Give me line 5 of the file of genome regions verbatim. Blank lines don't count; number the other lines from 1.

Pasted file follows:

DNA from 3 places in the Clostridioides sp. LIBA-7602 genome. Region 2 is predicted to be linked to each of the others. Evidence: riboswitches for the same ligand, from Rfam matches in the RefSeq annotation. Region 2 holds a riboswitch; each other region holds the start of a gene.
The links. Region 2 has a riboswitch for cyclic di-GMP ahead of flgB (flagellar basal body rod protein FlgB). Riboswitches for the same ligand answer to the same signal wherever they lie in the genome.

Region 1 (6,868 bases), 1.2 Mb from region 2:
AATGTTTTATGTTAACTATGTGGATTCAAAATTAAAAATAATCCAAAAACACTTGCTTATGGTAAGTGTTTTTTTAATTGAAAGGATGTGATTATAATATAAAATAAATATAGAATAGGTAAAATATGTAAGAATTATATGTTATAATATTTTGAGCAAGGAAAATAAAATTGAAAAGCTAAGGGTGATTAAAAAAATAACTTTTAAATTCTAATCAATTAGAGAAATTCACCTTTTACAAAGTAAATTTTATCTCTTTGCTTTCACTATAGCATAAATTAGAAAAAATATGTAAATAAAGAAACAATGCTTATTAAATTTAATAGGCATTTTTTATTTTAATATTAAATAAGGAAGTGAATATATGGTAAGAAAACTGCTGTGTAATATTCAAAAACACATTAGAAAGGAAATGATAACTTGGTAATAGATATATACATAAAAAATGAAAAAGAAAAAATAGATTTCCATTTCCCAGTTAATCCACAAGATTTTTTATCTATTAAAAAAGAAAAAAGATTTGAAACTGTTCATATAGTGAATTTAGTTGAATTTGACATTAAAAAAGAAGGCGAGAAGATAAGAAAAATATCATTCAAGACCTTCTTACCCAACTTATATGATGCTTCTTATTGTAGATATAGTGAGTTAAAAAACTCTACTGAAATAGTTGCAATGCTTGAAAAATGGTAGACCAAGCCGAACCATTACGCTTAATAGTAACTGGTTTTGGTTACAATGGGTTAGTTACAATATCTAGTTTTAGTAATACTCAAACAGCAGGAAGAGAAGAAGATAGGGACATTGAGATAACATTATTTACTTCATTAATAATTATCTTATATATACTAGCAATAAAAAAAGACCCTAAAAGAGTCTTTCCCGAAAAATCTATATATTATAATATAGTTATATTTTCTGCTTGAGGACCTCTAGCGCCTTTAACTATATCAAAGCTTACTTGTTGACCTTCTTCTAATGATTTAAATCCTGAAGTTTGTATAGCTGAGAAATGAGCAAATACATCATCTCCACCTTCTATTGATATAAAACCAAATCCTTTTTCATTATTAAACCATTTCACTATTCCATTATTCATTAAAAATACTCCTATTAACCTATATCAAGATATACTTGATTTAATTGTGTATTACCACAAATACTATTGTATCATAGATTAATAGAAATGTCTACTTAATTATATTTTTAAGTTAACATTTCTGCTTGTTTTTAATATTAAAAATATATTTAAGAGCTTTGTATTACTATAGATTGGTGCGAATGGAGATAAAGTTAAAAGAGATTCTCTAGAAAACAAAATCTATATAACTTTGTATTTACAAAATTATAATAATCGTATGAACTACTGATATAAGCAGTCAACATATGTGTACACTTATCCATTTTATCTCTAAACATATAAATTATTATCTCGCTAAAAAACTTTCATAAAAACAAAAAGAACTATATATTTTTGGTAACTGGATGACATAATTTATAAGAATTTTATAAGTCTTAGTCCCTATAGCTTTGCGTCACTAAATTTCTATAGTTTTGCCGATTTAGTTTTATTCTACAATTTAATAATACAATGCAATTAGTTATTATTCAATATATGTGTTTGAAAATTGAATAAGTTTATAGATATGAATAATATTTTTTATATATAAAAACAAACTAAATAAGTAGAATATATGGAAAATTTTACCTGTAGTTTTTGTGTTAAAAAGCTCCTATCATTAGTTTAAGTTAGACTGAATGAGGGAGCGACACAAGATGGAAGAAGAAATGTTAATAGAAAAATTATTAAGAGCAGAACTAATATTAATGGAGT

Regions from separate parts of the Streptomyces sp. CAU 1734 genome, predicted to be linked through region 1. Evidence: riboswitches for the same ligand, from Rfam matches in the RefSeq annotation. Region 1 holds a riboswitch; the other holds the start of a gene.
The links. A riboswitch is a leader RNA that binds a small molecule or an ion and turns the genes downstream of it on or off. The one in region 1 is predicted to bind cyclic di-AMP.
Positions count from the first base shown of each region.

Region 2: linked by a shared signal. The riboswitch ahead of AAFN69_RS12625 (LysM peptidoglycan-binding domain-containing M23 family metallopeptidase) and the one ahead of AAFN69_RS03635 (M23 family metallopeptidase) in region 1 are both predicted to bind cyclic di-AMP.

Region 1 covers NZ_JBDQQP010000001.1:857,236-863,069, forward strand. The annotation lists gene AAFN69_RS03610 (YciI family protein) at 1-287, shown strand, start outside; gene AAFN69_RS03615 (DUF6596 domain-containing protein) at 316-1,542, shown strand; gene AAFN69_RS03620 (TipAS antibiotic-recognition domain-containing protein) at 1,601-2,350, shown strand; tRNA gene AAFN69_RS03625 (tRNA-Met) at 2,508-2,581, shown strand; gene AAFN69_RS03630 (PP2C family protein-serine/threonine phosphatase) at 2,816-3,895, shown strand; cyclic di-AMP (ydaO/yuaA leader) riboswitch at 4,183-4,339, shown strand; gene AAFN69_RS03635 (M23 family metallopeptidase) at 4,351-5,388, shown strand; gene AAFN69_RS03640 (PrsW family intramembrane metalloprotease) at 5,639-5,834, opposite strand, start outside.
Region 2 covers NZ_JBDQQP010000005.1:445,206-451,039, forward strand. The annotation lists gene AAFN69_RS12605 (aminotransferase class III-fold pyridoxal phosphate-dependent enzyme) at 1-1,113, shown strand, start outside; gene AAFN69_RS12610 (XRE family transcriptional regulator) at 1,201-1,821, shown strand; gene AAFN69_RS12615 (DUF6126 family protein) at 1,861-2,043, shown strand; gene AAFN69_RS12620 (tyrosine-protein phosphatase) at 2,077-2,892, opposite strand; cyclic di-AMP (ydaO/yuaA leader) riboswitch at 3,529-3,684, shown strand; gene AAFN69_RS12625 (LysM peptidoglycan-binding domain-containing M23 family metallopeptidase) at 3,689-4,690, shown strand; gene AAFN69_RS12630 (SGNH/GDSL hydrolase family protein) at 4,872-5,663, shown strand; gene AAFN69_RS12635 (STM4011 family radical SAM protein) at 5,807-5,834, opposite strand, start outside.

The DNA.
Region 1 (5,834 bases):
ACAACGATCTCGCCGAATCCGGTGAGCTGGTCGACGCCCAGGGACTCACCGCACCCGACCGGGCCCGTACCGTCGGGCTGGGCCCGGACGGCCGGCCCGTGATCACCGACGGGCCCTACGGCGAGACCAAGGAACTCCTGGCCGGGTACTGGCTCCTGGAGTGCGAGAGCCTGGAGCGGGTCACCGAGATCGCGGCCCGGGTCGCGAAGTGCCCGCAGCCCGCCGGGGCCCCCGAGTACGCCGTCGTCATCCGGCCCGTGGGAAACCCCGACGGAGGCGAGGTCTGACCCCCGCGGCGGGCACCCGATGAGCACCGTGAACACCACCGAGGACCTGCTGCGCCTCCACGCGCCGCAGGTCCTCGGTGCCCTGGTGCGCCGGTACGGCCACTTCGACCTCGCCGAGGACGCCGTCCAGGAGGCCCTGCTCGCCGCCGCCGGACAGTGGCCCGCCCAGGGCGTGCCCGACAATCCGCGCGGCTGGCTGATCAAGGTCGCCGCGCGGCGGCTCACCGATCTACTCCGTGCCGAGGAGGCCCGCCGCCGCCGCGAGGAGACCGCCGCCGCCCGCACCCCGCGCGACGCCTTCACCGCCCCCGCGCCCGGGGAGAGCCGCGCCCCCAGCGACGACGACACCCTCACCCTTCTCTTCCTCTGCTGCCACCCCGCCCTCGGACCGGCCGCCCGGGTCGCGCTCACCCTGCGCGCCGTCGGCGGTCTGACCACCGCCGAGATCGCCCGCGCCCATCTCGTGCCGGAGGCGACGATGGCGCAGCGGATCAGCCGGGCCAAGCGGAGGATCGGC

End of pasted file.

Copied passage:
Regions from separate parts of the Streptomyces sp. CAU 1734 genome, predicted to be linked through region 1. Evidence: riboswitches for the same ligand, from Rfam matches in the RefSeq annotation. Region 1 holds a riboswitch; the other holds the start of a gene.